With a loud bang, a giant chunk of ice breaks off the face of the glacier and plunges¬†into the lake. A small tsunami hits the beach, birds are panicking¬†and the echo of the bang resounds¬†in the mountains. And me … I’m insanely happy. Camping in Alaska’s wilderness turns out to be quite a lot of fun after all…

knik glacier


3. Italian Lakes in Scotland

Although you may think differently, Scotland does not only serves rain to its visitors, as we experienced during our early spring two-week roadtrip in 2012. The first week was just rain (as expected) but the second week the weather truly was in our favor. On the way back to the ferry that would bring us home again, we decided to make one last stop at Loch Lomond. We planned on climbing Ben Lomond by sunrise so it would be easy to¬†sleep just around the corner. That evening we put another burger on the BBQ and while enjoying a beer the sun was setting and we felt as if we were camping at one of the Italian lakes. The next morning we woke up early and were the first to reach the top of Ben Lomond in the morning. Back at the campsite, we faced a challenge because it seemed that overnight the little buggers called midgets made their way to the campsite. So within 30 seconds we had unplugged and unhooked the tent, threw it into the car and took off. Where those midgets came from all of a sudden, we have no clue, but we are still looking back at this evening as one of the most memorable ever… in rainy Scotland of all places!




4. City-camping in Vienna

The record in pitching up our tent comes from Vienna however. Yes, that’s correct: Vienna. It might not exactly be a place where you’d consider camping, however after doing some research it turned out they have a really good city campsite next to the woods. With the subway you are in downtown Vienna in no-time so we figured this would be a good option to stay for a couple of nights. The night before we had been camping in Nuremberg in Germany and Vienna would be our next stop on our roadtrip through Eastern Europe. Unfortunately, as soon as we reached the Austrian border, it started pouring with rain. Upon arrival at the campsite,¬†the rain was still coming down so we waited an hour, hoping it would get dry to pitch up our tent. Unfortunately, it didn’t, and since we were getting pretty impatient, we decided it was about time to get out of the car and at least try to pitch it up. We unloaded and screamed orders at each other to make the best out of it. A new record: 1 minute and 9 seconds and our tent was up. The result: a huge shitload of water in our tent. The towels we used to wipe it away did not fully dry anymore during the rest of our trip. Camping in Vienna was definitely the best idea ever…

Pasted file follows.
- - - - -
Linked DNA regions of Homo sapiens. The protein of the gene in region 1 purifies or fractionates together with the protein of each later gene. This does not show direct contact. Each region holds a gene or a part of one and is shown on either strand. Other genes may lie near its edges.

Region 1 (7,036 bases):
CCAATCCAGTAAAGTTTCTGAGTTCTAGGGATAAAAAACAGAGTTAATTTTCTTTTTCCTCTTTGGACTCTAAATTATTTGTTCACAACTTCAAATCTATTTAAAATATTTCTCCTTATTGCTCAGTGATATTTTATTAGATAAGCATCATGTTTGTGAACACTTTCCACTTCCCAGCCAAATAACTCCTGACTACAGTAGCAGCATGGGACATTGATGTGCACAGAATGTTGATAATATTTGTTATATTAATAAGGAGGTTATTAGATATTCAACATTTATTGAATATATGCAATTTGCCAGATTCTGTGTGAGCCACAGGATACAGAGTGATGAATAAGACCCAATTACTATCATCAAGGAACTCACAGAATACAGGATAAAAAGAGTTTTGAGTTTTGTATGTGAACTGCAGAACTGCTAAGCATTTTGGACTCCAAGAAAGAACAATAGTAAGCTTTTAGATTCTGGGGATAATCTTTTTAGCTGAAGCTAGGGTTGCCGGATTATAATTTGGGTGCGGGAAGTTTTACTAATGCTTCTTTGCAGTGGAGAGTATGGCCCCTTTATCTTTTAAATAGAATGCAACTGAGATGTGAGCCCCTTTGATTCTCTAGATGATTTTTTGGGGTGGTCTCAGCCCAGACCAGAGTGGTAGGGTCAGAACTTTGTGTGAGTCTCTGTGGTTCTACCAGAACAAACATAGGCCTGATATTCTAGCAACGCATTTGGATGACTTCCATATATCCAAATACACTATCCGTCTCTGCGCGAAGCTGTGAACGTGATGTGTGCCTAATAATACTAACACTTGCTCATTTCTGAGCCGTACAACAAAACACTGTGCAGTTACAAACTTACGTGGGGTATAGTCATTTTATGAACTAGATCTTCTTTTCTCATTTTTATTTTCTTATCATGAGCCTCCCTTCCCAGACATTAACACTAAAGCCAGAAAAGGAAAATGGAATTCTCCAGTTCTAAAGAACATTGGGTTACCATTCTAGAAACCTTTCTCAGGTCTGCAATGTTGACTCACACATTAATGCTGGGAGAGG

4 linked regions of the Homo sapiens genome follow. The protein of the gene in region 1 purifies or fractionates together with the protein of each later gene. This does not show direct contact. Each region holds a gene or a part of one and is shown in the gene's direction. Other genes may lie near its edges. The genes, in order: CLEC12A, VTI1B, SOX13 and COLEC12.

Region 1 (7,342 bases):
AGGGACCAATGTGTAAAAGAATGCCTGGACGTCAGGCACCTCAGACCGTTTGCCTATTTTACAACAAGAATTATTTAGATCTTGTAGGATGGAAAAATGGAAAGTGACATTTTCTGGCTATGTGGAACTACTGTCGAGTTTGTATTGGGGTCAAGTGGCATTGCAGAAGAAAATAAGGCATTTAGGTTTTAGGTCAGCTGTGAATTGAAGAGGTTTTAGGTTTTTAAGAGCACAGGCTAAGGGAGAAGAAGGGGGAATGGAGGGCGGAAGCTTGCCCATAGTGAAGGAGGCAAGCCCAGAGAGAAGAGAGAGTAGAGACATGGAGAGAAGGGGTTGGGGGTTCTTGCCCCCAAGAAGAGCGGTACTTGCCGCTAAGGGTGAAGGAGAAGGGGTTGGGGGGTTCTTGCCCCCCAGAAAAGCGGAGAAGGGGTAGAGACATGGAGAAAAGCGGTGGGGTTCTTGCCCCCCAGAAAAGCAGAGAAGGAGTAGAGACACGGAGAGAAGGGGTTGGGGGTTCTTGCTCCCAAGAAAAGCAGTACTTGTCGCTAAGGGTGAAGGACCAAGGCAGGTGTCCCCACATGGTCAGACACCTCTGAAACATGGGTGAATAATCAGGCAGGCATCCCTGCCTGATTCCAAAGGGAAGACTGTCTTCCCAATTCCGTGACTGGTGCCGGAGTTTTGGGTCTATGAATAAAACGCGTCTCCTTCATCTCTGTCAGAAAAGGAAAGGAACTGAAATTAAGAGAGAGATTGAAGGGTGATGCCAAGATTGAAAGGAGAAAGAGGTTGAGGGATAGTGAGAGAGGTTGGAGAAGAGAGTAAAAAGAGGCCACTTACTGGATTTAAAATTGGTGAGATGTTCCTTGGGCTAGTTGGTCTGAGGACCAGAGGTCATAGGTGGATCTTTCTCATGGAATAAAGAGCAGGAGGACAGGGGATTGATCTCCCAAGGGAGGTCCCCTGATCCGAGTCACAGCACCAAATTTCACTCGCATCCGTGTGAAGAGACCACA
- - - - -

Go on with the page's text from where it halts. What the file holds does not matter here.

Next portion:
5. In search of the Gold rush near Brainard Lake

After spending a night backcountry camping in¬†Rocky Mountain National Park¬†(Colorado) we planned to end our journey through this part of the USA in style … by¬†camping. We hoped to find a nice campground near the city of Boulder so we could use the luxury of being near a town while we were camping in the middle of nature. From RMNP we drove to Boulder, passing a small town called Nederland (which is the Dutch name for “Netherlands” -> our home country) but along the way there was no campsite to be found. We didn’t have wifi so we figured we’d head back into the mountains. There was bound to be a campsite around¬†we figured, not realizing we were driving further away from the city each minute. We were at least half an hour away from the city when we still hadn’t found¬†a campsite and we started to get a little worried. The sun was already setting and by then we had no idea where we were. Luckily we soon passed a large SUV with a bunch of locals. They told us to follow them until the settlement of Gold Hill – there we should go left until we’d get to the main road. On this road there would be a campsite.


While driving along an unpaved and very dusty road we followed the Americans. We were still worried because our rental car was not insured for driving on unpaved roads but there was not much of a choice than following these guys into the middle of nowhere. Upon arrival in Gold Hill, this turned out the be a first class Gold Rush town – just awesome! Unfortunately we didn’t have a lot of time to stop since the sun was about to set and we were totally lost (note: we don’t use a GPS when driving, just a regular map usually tells us where to go…). Soon after leaving Gold Hill we reached the main road and not much later we found the entrance to the campsite. We figured we’d be there soon enough, but as it turned out, it was still about half an hour on the dirtroad … by then it was completely dark and we thought we’d never reach civilization again. Fortunately, after about 30 minutes from the main road, we arrived at the site and quickly met some locals who came here from Denver every weekend to escape the busy life.


The next morning we still had ¬†time for a short walk through the area, when it turned out we had actually arrived at a true gem: right behind the campsite was a beautiful lake with a view into the Rocky Mountains. Upon the way back to the main road, we noticed it quickly … “Hey – isn’t this just the main road from Nederland to Boulder?”